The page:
By Damon Dallah
Most traffic tickets are issued for traffic offenses called "infractions" -- including tickets for mechanical violations and most non-dangerous moving violations. Infractions do not usually carry the same stigma and penalties as serious criminal offenses.
But certain traffic-related offenses are categorized as "misdemeanors" or even "felonies" and can result in more significant fines, loss of driving privileges or even imprisonment.
Generally speaking in most states, a traffic violation becomes a misdemeanor or felony if it:
Going through a red light may be a misdemeanor in one state, for instance, but it becomes a felony if the driver maliciously hits another vehicle in the intersection and an occupant of that vehicle dies.
In addition, some traffic tickets are defined as misdemeanors or felonies from the outset, such as driving with a revoked license, leaving the scene of an accident, or reckless driving.
People accused of these more-serious traffic violations are entitled to all constitutional protections provided to criminal defendants, including the right to a court-appointed attorney and a jury trial. Following is a discussion of traffic misdemeanors and traffic felonies.
The criminal justice system would quickly be overwhelmed if every minor breach of the law required a full criminal trial. Therefore, less egregious traffic violations are often treated as misdemeanors (although many minor traffic offenses are considered even less severe "infractions").
Misdemeanors are less serious crimes, generally punishable by a fine or incarceration in the county jail for less than one year. Although precise classifications vary on a state-by-state basis, common examples of traffic misdemeanors include:
For many of these violations, the driver will be taken into custody and required to post a bail bond, just as he or she would for non-traffic crimes. Incarceration sentences for misdemeanor convictions are less severe than sentences for felony convictions, and other potential consequences of misdemeanor convictions are also generally less harsh.
For example, a person with a misdemeanor conviction on his or her record may, for instance, still be able to serve on a jury, practice his or her profession and vote.
Felonies are typically the most serious crimes in any system of criminal law, and felony traffic offenses are no exception. A standard definition of a felony is any crime punishable by more than one year in prison or by death.
This means that a crime that has a sentence of only a fine or confinement in the local jail for a short period of time is not a felony. Often the offense itself is not labeled as a felony, but the punishment tells the public that the offense is a felony.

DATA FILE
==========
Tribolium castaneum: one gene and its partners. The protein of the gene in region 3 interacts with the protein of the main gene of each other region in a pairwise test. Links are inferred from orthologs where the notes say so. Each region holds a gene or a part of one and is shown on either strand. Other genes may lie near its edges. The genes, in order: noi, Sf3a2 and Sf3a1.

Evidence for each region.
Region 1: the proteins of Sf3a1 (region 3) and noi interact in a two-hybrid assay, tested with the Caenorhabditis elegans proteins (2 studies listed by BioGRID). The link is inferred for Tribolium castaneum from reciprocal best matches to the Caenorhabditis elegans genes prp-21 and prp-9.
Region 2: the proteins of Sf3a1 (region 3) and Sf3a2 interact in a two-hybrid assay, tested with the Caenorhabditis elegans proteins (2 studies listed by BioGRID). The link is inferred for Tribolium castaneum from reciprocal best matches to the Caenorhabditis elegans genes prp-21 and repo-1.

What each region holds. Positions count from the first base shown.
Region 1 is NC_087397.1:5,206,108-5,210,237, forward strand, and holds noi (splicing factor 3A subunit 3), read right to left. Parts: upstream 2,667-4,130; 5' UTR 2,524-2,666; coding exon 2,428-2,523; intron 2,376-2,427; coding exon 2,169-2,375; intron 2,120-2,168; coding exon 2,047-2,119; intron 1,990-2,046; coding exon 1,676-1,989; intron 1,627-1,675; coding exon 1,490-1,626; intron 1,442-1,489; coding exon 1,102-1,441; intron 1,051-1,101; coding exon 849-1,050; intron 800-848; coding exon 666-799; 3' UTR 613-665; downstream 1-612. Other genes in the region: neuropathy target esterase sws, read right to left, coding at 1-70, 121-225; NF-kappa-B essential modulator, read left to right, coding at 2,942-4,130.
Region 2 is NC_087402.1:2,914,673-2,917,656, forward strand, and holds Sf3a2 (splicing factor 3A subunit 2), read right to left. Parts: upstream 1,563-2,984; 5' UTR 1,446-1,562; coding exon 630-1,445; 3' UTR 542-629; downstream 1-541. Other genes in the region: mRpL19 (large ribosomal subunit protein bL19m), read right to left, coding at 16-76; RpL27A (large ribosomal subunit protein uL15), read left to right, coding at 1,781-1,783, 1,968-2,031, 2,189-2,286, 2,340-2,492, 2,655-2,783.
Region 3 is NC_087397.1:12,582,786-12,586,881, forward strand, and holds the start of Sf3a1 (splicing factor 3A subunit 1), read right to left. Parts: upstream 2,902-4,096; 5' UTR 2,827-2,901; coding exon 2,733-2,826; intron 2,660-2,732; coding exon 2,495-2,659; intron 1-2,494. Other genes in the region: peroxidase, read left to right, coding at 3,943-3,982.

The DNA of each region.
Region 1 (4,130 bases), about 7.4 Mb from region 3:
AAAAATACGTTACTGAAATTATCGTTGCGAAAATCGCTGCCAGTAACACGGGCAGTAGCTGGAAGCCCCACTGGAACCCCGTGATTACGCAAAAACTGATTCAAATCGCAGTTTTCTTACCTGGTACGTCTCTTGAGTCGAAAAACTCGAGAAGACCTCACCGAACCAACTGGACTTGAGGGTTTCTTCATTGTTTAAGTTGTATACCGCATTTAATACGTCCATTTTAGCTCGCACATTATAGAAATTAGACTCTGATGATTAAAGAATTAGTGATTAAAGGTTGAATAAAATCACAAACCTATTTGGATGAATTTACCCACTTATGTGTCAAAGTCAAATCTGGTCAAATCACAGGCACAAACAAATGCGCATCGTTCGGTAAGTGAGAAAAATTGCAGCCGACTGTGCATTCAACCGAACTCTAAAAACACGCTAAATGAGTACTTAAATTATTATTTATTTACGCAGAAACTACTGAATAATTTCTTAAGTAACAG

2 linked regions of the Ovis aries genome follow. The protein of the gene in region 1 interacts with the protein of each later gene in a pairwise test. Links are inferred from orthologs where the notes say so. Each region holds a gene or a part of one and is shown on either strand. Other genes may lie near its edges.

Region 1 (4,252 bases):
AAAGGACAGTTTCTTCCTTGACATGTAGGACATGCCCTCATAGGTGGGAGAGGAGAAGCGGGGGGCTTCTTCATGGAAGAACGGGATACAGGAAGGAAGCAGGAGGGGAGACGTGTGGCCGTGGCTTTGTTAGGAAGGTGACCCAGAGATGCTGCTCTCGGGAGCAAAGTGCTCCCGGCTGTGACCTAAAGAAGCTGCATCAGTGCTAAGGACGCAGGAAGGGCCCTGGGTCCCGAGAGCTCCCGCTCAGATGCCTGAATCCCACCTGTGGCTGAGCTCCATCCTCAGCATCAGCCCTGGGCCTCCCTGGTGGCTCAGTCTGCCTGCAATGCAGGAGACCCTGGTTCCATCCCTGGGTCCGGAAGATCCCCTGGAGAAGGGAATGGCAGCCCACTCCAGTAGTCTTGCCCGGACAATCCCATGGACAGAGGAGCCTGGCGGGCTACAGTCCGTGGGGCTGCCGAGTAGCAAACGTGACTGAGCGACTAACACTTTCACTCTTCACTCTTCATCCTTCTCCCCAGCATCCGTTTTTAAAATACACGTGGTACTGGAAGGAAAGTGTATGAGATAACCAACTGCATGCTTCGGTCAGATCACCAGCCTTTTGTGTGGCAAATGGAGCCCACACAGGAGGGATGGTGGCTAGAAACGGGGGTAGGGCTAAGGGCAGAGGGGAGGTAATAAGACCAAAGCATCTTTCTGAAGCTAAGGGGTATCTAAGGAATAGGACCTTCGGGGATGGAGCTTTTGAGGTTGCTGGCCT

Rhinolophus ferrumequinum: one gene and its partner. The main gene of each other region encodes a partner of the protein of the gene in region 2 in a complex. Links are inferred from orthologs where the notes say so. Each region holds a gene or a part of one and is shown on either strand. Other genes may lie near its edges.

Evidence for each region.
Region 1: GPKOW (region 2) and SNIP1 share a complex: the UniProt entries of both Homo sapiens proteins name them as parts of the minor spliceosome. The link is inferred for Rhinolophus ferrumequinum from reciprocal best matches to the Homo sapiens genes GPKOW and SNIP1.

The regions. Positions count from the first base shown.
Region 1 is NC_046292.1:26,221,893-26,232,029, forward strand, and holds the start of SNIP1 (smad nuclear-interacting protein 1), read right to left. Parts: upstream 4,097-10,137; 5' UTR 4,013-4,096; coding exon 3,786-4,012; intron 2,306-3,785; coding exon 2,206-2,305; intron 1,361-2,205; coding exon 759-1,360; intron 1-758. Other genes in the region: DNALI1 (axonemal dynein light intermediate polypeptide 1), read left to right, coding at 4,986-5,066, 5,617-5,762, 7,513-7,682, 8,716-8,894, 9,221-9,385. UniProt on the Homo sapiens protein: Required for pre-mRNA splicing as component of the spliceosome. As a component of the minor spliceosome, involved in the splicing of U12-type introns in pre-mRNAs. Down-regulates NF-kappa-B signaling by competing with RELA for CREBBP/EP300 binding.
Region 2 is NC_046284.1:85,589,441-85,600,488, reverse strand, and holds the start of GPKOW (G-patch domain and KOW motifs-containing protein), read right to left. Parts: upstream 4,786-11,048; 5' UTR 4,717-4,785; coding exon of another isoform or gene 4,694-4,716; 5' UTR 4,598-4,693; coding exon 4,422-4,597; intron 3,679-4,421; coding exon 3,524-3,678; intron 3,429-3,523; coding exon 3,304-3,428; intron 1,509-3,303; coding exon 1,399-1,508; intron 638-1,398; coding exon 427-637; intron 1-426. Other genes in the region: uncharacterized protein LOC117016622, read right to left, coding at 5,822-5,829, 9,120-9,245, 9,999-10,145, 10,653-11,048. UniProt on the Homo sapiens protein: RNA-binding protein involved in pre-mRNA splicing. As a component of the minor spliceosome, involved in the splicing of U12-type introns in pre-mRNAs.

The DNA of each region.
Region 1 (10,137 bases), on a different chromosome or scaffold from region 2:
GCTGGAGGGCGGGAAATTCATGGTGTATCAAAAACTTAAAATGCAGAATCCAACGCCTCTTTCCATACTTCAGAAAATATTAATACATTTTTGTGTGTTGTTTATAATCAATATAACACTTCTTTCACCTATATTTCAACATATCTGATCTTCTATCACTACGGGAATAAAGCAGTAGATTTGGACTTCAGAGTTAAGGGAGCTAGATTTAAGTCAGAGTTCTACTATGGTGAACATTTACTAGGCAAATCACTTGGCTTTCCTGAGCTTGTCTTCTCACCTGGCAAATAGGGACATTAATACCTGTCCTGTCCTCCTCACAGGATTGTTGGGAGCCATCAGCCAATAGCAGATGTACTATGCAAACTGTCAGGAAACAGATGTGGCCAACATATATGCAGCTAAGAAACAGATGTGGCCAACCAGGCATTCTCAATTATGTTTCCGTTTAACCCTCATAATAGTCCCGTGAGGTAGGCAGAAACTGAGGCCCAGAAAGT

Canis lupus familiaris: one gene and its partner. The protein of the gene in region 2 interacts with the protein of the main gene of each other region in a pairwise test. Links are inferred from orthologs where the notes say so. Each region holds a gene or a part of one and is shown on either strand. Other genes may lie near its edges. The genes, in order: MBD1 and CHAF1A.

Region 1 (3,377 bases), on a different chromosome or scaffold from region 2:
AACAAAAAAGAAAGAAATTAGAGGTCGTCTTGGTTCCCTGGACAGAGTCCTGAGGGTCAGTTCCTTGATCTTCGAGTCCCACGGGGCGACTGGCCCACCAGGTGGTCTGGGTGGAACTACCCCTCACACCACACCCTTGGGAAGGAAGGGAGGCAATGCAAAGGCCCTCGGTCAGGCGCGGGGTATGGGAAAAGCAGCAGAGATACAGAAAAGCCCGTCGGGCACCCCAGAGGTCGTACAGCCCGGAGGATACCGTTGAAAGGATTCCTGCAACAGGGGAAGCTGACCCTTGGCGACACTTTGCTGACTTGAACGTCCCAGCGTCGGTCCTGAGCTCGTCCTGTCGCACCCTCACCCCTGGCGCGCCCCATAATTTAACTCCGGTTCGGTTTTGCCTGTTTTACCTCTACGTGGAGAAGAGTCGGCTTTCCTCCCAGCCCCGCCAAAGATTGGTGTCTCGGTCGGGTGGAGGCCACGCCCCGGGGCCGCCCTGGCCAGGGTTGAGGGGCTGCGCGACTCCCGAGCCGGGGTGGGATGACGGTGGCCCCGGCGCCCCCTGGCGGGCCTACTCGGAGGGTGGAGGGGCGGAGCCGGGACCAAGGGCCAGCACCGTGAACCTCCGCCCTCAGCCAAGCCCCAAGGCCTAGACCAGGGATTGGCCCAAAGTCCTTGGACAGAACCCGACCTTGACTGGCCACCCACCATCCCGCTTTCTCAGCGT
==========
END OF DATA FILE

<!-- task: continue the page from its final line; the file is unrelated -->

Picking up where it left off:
On the other hand, state codes may label a crime a "gross" or "aggravated" misdemeanor but provide for a sentence of more than one year in the state penitentiary system, thereby ensuring that the so-called misdemeanor is treated as a felony in many respects.
Examples of felony traffic offenses include repeat DUI/DWI convictions, certain "hit and run" offenses, and vehicular homicide.
A person convicted of a felony may have more restrictions on his or her rights than a person convicted of a lesser crime. In addition to longer prison sentences in harsher settings, in many jurisdictions felons cannot serve on juries.
Often times, they also lose their right to vote or to practice certain professions, such as law and teaching.
Felons may be prohibited from owning guns or serving in the military. And some states have a "three strikes, you're out" statute, which provides that a person who already has been convicted of two felonies may be sentenced to life in prison if he or she is convicted of a third.
Traffic charges must be taken as seriously as any other criminal charges, especially when a traffic offense rises to the level of a misdemeanor or felony, which carry the potential for harsh consequences. If you have been charged with a traffic-related misdemeanor or felony, the best place to start is to speak with an experienced traffic ticket attorney in your area.
A traffic ticket attorney will evaluate all aspects of your case and explain all options available to you, and will work with you to ensure the best possible outcome for your case. In some cases, a Traffic Ticket Attorney may be able to "plead down" a serious traffic offense from a felony to a misdemeanor, in order to best minimize punishment for the offense.
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